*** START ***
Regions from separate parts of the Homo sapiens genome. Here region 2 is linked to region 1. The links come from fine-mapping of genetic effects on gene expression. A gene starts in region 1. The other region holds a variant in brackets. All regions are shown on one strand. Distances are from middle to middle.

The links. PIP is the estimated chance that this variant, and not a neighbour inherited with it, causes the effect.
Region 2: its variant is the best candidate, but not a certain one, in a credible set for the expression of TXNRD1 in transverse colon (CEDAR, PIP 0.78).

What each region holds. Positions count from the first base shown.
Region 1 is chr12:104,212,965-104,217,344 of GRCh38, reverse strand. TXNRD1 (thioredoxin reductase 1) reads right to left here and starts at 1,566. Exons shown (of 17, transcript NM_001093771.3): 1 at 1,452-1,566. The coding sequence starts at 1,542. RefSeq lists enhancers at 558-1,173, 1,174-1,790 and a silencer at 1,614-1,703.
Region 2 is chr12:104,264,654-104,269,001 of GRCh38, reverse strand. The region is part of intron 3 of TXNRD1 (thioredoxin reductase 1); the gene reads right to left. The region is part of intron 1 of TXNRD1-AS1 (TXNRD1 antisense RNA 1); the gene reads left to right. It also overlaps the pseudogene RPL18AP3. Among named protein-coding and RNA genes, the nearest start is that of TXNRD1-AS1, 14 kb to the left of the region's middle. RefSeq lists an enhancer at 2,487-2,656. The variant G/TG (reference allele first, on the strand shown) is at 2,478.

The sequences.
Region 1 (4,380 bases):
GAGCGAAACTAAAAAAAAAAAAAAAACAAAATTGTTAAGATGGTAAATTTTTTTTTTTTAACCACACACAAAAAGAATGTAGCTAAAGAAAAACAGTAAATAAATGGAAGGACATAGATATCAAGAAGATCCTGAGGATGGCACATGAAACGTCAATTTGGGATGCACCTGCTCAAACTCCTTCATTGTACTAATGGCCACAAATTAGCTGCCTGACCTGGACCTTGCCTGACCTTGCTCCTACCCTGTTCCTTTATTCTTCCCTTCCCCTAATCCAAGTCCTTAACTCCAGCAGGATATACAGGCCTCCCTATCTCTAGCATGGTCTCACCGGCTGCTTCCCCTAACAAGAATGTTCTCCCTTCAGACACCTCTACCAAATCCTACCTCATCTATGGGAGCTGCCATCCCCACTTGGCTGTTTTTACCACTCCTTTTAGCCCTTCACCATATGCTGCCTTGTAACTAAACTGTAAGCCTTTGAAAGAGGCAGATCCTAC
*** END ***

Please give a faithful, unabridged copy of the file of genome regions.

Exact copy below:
Regions from separate parts of the Homo sapiens genome. Here region 2 is linked to region 1. The links come from fine-mapping of genetic effects on gene expression. A gene starts in region 1. The other region holds a variant in brackets. All regions are shown on one strand. Distances are from middle to middle.

The links. PIP is the estimated chance that this variant, and not a neighbour inherited with it, causes the effect.
Region 2: its variant is the best candidate, but not a certain one, in a credible set for the expression of TXNRD1 in transverse colon (CEDAR, PIP 0.78).

What each region holds. Positions count from the first base shown.
Region 1 is chr12:104,212,965-104,217,344 of GRCh38, reverse strand. TXNRD1 (thioredoxin reductase 1) reads right to left here and starts at 1,566. Exons shown (of 17, transcript NM_001093771.3): 1 at 1,452-1,566. The coding sequence starts at 1,542. RefSeq lists enhancers at 558-1,173, 1,174-1,790 and a silencer at 1,614-1,703.
Region 2 is chr12:104,264,654-104,269,001 of GRCh38, reverse strand. The region is part of intron 3 of TXNRD1 (thioredoxin reductase 1); the gene reads right to left. The region is part of intron 1 of TXNRD1-AS1 (TXNRD1 antisense RNA 1); the gene reads left to right. It also overlaps the pseudogene RPL18AP3. Among named protein-coding and RNA genes, the nearest start is that of TXNRD1-AS1, 14 kb to the left of the region's middle. RefSeq lists an enhancer at 2,487-2,656. The variant G/TG (reference allele first, on the strand shown) is at 2,478.

The sequences.
Region 1 (4,380 bases):
GAGCGAAACTAAAAAAAAAAAAAAAACAAAATTGTTAAGATGGTAAATTTTTTTTTTTTAACCACACACAAAAAGAATGTAGCTAAAGAAAAACAGTAAATAAATGGAAGGACATAGATATCAAGAAGATCCTGAGGATGGCACATGAAACGTCAATTTGGGATGCACCTGCTCAAACTCCTTCATTGTACTAATGGCCACAAATTAGCTGCCTGACCTGGACCTTGCCTGACCTTGCTCCTACCCTGTTCCTTTATTCTTCCCTTCCCCTAATCCAAGTCCTTAACTCCAGCAGGATATACAGGCCTCCCTATCTCTAGCATGGTCTCACCGGCTGCTTCCCCTAACAAGAATGTTCTCCCTTCAGACACCTCTACCAAATCCTACCTCATCTATGGGAGCTGCCATCCCCACTTGGCTGTTTTTACCACTCCTTTTAGCCCTTCACCATATGCTGCCTTGTAACTAAACTGTAAGCCTTTGAAAGAGGCAGATCCTAC